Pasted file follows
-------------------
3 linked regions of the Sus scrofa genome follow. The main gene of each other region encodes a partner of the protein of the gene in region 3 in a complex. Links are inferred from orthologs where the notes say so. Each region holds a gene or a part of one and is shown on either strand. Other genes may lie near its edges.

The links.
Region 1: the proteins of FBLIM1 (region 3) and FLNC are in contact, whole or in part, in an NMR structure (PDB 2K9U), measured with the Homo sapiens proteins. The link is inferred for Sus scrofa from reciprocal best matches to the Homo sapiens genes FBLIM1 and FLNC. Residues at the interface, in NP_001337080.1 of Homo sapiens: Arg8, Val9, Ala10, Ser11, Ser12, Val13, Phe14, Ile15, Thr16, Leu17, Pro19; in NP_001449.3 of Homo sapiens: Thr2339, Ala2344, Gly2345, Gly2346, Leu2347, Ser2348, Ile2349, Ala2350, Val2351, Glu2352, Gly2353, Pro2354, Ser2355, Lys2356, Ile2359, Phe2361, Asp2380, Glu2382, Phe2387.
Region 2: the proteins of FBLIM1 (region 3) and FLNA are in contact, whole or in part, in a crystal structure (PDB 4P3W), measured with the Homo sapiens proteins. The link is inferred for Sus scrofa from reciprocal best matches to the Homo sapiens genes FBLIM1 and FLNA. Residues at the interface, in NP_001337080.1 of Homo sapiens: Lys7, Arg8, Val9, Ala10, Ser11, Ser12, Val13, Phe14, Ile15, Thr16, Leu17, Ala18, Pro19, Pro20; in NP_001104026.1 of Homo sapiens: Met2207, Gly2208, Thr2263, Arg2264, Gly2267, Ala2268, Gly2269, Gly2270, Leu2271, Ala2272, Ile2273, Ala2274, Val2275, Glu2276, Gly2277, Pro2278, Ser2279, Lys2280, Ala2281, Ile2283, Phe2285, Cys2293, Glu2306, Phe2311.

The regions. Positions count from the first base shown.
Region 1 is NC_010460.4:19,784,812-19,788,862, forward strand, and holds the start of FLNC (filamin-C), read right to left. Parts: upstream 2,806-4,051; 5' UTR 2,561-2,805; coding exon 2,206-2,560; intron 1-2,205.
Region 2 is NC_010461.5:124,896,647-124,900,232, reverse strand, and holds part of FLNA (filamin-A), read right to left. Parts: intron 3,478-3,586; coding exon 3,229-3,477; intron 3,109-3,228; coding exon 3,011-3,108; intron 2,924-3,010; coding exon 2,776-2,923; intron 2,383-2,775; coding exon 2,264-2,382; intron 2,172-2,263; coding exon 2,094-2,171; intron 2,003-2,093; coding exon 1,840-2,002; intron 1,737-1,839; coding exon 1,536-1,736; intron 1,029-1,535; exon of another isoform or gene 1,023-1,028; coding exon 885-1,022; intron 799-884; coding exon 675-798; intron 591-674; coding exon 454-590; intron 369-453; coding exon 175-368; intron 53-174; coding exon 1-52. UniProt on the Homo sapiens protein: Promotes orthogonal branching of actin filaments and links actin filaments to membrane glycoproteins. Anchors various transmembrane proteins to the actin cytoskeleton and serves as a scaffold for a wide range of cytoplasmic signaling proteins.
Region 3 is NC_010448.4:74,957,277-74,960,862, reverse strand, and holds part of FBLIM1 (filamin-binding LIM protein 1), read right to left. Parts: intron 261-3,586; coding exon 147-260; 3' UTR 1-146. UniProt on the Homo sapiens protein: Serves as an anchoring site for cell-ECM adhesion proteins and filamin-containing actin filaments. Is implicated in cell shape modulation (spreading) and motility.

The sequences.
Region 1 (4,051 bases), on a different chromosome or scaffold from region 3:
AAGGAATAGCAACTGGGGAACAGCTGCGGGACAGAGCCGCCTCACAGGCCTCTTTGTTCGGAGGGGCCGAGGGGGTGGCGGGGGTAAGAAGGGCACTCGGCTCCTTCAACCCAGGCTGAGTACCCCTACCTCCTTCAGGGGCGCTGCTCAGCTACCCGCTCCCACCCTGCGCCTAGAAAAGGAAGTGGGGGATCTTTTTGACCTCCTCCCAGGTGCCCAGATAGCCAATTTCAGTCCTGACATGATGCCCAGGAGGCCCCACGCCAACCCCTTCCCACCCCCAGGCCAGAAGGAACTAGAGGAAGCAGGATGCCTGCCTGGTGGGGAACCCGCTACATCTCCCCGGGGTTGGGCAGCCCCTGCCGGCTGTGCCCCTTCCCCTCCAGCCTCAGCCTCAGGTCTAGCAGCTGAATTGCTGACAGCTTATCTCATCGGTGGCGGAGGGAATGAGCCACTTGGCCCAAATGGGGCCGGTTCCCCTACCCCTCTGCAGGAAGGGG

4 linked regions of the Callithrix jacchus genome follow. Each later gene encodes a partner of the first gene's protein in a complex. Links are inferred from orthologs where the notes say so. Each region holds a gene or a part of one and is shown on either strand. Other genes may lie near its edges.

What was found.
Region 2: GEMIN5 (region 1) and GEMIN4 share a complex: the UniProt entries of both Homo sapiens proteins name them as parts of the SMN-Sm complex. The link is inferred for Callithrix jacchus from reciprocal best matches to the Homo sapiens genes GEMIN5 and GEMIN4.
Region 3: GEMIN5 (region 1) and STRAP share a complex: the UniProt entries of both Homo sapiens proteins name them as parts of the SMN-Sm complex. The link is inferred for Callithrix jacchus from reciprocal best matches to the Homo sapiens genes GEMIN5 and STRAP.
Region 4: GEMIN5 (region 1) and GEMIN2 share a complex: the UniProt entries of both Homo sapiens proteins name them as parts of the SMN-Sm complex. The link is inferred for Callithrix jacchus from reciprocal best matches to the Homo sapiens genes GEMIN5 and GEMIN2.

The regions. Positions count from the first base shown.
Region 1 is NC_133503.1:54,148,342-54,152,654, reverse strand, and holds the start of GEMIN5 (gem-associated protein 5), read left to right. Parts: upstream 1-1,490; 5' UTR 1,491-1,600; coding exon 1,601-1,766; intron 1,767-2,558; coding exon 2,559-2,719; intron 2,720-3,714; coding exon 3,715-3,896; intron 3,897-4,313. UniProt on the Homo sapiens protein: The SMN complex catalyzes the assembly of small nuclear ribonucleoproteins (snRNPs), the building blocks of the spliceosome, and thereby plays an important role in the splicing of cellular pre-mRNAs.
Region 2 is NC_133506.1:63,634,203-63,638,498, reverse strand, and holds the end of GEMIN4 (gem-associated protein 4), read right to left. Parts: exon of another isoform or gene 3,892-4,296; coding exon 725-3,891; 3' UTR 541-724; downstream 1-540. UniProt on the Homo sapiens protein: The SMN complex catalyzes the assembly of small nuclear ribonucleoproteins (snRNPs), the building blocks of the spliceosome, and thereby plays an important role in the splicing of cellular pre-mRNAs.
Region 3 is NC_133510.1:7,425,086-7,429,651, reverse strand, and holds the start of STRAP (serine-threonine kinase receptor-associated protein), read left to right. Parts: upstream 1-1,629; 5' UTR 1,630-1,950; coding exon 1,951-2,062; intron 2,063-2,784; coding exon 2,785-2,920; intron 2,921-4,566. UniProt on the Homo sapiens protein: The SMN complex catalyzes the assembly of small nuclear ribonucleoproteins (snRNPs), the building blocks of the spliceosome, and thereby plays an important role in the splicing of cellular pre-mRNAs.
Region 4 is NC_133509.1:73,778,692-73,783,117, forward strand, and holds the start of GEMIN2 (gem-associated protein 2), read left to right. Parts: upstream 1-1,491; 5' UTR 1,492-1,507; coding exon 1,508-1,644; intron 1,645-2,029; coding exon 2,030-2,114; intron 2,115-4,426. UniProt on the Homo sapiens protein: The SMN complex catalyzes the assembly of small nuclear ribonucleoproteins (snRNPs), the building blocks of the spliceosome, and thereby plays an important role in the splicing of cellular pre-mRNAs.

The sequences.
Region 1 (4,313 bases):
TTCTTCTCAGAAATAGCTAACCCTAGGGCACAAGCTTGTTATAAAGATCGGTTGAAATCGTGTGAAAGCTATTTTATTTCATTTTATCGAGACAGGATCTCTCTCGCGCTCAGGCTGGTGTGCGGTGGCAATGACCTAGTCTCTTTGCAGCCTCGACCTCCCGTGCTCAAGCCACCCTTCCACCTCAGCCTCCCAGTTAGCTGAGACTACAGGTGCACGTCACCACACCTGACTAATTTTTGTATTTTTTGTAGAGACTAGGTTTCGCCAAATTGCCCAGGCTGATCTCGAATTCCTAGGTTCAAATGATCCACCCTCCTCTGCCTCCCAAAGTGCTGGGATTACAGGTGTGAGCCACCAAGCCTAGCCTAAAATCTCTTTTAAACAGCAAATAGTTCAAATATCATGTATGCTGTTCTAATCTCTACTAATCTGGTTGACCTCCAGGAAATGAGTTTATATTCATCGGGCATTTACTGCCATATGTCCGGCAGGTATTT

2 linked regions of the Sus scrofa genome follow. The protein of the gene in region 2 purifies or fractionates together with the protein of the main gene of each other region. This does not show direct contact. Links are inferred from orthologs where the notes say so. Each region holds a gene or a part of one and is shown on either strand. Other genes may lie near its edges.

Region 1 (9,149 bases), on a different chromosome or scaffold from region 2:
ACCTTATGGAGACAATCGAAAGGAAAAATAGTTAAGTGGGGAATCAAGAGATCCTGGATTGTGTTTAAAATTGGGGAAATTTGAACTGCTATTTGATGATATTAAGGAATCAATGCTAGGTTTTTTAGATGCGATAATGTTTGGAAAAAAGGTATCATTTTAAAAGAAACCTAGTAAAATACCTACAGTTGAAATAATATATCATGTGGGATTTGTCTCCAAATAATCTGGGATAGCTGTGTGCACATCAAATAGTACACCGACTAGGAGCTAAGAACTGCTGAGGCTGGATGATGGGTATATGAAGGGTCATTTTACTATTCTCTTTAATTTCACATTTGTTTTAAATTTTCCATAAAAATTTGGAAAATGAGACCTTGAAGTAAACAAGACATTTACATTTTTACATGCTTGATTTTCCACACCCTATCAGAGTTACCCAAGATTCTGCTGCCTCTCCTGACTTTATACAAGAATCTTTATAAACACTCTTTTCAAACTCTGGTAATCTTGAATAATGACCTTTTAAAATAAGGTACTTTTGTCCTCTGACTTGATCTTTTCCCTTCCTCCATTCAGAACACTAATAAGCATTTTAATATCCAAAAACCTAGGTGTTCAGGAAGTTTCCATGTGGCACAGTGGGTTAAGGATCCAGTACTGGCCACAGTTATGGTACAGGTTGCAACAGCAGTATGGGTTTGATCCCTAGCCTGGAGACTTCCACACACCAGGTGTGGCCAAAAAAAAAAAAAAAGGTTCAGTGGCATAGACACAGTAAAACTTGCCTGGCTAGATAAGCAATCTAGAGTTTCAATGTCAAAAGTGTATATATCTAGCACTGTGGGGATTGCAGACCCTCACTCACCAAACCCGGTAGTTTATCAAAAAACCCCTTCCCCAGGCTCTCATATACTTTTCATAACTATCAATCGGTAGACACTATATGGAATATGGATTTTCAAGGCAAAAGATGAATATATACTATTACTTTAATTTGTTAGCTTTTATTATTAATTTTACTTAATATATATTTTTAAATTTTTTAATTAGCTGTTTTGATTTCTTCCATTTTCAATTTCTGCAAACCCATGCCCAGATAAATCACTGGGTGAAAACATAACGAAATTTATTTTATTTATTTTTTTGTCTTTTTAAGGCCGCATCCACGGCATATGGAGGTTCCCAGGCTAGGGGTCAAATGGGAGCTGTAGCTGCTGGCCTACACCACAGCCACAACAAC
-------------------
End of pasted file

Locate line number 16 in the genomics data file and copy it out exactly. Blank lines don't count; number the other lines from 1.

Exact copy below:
Region 4: GEMIN5 (region 1) and GEMIN2 share a complex: the UniProt entries of both Homo sapiens proteins name them as parts of the SMN-Sm complex. The link is inferred for Callithrix jacchus from reciprocal best matches to the Homo sapiens genes GEMIN5 and GEMIN2.